In this paragraph, the term good means any article, natural or manmade substance, material, supply, or manufactured product, including inspection and test equipment, and excluding technical data.

(f)

Definitions

In this section:

(1)

Admission; admitted; alien

The terms admission, admitted, and alien have the meanings given those terms in section 101 of the Immigration and Nationality Act (8 U.S.C. 1101).

(2)

Gain-of-function

The term gain-of-function, with respect to the study of viruses, means—

(A)

the use of gene editing to increase the transmissibility, virulence, immunogenicity, or host tropism of a virus by artificially inserting genomic components from one virus into the backbone of another virus, which results in the creation of a new chimeric virus, particularly when the resultant chimeric virus is pathogenic to humans; or

(B)

serial passaging in a cell culture to increase the transmissibility, virulence, im­mu­no­ge­ni­ci­ty, or host tropism of a virus by selectively applying pressure to a culture to artificially induce its mutation or RNA recombination with one or more viruses.

(3)

Transparent international forensic investigation

The term transparent international forensic investigation, with respect to investigating the origin of SARS–CoV–2, means an inquiry that is objective, data-driven, inclusive of broad expertise, subject to independent oversight, and properly managed to exclude individuals with conflicts of interest and under which the following takes place:

(A)

Relevant research laboratories and hospitals open their records to examination by the investigative team and grant the investigative team unfettered access to any and all facilities and other sites of interest, and to any and all forms of epidemiological or virological data of interest, including serological records pertaining to the earliest confirmed or suspected cases of COVID–19, or cases of similar illnesses that may have been misdiagnosed, which appeared in and around Wuhan in the fall and winter of 2019. Investigators document the veracity and source of the data upon which their analysis is based in a manner that allows independent experts to reproduce their analysis and validate any conclusions they may draw.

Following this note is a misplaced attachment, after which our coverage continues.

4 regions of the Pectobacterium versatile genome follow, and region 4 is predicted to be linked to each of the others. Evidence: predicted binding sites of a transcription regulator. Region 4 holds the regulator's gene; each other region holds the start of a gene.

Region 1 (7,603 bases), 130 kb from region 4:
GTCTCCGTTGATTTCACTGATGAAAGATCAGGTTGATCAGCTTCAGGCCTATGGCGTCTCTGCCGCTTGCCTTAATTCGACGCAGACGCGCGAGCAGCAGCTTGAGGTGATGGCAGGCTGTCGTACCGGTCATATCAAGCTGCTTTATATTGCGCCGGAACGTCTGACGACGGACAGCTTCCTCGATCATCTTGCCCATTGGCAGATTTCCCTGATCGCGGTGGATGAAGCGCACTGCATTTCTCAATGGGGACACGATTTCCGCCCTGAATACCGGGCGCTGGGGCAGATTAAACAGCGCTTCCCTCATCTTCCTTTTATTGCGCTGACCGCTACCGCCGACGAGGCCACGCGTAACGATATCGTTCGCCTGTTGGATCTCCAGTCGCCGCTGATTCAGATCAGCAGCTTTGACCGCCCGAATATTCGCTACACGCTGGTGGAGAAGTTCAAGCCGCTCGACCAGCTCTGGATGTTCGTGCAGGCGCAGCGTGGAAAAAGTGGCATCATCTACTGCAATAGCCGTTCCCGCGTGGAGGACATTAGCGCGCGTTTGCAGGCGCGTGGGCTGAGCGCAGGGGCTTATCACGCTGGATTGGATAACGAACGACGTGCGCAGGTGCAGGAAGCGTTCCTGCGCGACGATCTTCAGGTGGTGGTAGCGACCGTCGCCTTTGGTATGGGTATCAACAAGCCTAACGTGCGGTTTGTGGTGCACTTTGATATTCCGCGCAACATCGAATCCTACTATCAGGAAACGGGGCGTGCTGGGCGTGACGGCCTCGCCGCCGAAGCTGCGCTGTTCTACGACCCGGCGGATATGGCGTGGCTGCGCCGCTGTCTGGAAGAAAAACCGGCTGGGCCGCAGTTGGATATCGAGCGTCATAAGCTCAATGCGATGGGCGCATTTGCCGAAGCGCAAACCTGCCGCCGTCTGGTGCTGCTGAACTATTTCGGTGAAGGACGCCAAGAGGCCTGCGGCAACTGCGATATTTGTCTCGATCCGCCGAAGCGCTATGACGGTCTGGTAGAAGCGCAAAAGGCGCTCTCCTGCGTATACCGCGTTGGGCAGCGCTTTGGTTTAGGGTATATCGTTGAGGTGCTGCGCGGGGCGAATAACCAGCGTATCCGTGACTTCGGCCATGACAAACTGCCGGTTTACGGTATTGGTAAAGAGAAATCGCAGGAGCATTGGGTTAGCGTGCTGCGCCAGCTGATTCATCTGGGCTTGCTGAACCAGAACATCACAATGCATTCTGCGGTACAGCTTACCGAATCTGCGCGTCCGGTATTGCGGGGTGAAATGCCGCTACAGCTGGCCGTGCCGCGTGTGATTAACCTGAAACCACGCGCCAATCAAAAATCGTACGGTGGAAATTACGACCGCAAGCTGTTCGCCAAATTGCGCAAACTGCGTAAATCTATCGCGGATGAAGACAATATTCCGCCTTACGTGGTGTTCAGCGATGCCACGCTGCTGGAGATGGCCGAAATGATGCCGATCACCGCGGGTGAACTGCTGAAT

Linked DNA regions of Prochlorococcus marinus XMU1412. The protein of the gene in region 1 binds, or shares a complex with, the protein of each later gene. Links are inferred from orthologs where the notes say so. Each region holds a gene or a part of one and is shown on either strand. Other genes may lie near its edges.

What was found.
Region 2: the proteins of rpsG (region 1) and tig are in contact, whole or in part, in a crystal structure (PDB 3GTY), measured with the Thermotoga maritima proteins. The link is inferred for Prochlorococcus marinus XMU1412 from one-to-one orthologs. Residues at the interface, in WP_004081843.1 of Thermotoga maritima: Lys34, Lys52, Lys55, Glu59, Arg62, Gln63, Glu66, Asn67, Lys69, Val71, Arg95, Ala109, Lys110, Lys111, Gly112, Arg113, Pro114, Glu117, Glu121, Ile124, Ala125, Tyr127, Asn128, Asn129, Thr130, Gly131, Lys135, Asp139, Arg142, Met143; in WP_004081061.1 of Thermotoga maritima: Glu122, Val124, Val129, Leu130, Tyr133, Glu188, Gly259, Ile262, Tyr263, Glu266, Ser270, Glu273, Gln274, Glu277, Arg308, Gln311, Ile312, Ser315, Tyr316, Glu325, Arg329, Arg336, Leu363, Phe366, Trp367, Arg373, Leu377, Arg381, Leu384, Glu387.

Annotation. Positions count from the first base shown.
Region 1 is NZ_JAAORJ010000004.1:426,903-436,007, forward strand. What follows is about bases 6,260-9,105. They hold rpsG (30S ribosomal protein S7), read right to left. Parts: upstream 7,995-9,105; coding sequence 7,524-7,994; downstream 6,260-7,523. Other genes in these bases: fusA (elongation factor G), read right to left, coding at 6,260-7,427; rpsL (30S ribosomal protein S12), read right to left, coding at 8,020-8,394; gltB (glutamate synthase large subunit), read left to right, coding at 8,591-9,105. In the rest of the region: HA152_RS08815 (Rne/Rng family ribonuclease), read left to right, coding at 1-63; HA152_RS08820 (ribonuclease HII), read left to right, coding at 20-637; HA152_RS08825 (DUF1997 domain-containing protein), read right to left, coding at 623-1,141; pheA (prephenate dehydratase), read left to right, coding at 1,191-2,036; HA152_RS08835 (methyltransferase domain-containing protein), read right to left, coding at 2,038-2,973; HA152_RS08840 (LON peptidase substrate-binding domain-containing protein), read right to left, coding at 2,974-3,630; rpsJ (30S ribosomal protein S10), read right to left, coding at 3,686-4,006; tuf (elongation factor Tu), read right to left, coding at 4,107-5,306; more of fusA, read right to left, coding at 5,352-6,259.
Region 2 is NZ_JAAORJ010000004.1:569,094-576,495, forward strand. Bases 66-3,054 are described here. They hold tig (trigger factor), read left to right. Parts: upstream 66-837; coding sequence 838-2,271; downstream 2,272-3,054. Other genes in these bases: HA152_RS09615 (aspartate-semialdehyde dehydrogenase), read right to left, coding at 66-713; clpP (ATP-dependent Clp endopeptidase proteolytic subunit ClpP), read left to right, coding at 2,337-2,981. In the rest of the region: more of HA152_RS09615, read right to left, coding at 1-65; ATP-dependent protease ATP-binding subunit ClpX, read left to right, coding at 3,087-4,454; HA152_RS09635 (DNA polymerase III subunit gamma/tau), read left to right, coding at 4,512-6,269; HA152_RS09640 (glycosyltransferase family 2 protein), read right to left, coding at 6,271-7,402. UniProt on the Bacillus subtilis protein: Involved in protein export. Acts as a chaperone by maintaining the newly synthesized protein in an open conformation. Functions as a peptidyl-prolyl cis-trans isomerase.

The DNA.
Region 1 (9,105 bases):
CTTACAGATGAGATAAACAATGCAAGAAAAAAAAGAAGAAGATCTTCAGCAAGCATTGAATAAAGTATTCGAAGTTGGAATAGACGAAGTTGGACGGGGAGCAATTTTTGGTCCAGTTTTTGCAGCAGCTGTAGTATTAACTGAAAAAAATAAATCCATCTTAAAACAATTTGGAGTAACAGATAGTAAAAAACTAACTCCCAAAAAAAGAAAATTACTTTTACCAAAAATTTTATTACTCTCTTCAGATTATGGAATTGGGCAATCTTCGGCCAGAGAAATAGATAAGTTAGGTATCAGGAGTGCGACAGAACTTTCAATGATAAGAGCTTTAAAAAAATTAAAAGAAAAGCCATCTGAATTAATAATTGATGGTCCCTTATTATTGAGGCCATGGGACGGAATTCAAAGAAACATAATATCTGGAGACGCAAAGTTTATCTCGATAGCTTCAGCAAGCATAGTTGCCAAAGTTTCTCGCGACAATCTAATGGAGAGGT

(B)

The international team is allowed to perform a full forensic investigation of the Wuhan Institute of Virology, and if necessary, the Wuhan Center for Disease Prevention and Control and the Wuhan Institute of Biological Products, and all other laboratories in Wuhan that the team might identify as warranting examination. The team is allowed to review the biosafety level under which bat coronavirus research was conducted, and to interview any and all personnel currently or previously employed at those laboratories, or related experts who may have information pertinent to the investigation. All laboratory logs and notebooks kept by Shi Zhengli and other researchers at the Wuhan Institute of Virology who have conducted gain-of-function experiments between 2007 and the date of the enactment of this Act, as well as their published and unpublished work in Chinese and English, are presented in a full and unaltered condition for examination by the team. The team is given unlimited access to the full range of virus cultures, isolates, genetic sequences, databases, and patient specimens stored at these facilities as well as all chimeric synthetic viruses grown in vitro by cell culture passaging or engineered by genomic editing between 2007 and the date of the enactment of this Act. Such access must include the opportunity to examine the Wuhan Institute of Virology’s database of approximately 22,000 samples and virus sequences, including 15,000 taken from bats, which was previously available to the public but taken offline in September 2019. The team is further allowed to examine in full all training procedures in effect at the laboratory prior to the pandemic, including those pertaining to recordkeeping and safety procedures and strategies to prevent the accidental escape of potential pathogens.